When we pedestalize motherhood it often comes with unattainable expectations: women who sacrificed all of their own goals for their children, who never complained, who never raised her voice, and who was always there for her child. When we think of the definition of a “good mother,” it’s often an idealized image based on societal roles, behavior or tasks – the happy, well-dressed mom with milk and hot cookies waiting for her children to arrive home from school. Maybe you think of a woman who has never missed a day of family prayer, or who makes organic home lunches every day for her 10 children, or who attends every sporting event.
The older I get, the more I tend to define “good mother” on the quality of connection between my child and me and less on the execution of certain tasks and behaviors. Being a “good mother” is more than a checklist of good mother activities and traits. I find myself reflecting more on questions like, “Does my child know that I am there for them? Do they feel known and understood by me? Am I tuned in to their lives? Do they feel comfortable coming to me for help and support?”
3) Emphasize the Importance of Parenthood, including Fatherhood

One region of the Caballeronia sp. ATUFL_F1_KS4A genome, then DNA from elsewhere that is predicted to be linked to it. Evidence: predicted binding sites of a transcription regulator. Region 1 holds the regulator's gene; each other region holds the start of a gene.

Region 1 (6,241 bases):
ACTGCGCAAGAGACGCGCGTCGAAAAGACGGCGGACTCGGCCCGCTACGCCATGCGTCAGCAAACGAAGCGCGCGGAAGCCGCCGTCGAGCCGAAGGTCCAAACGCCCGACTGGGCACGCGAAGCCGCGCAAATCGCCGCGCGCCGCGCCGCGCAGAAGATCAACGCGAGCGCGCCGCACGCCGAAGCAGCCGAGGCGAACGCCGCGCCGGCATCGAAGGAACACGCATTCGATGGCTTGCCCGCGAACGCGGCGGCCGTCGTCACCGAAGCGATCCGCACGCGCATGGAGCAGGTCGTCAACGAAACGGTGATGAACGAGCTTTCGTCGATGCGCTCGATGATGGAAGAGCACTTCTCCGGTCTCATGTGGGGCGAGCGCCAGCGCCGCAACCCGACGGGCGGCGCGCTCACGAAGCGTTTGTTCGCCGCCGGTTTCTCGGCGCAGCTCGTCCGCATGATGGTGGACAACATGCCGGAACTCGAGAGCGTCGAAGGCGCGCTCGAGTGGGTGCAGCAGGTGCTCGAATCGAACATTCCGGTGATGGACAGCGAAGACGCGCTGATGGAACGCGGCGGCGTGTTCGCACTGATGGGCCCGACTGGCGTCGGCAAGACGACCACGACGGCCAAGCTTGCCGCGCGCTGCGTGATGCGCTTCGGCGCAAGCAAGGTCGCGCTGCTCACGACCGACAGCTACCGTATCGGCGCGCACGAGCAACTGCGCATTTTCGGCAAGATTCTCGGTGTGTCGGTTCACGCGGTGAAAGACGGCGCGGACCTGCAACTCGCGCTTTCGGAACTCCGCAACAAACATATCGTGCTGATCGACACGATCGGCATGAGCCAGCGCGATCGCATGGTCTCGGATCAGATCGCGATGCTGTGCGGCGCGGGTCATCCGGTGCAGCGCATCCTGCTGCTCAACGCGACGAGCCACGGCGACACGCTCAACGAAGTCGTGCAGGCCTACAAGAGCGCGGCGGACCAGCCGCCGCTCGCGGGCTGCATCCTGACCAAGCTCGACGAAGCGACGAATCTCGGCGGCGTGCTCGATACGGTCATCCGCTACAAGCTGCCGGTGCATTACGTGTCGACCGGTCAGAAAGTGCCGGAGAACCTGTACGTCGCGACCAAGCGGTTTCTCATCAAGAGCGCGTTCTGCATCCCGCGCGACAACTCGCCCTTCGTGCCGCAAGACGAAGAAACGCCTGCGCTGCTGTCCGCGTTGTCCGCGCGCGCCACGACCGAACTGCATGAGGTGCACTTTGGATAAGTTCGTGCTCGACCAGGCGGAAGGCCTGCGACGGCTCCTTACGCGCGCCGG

What would happen if we consciously included fatherhood in our discussions about nurturing and raising children (instead of focusing primarily on motherhood)? What if we balanced our discussions about being a worthy priesthood holder with those concerning how to be a loving and nurturing father? What if we talked to our Young Men about the importance of fatherhood as much as we talk to our Young Women about the importance of motherhood? Given the importance of family relationships, these seem like important questions to consider.
I know that the topic of motherhood is a sensitive subject that brings up many varied emotions. You may have had a mother who was absent, neglectful, or abusive. You may have children and yet not always be the kind of mother you would like to be. You may long to be a mother and have not had the opportunity. You may not want to be a mother and feel guilty because you should want to be a mother. Whatever your circumstance, let’s try to be sensitive to the varied experiences of our sisters and value all of their contributions. We know that “the worth of souls is great” in God’s sight (D&C 18:10), and this includes every individual woman (and man) on this earth.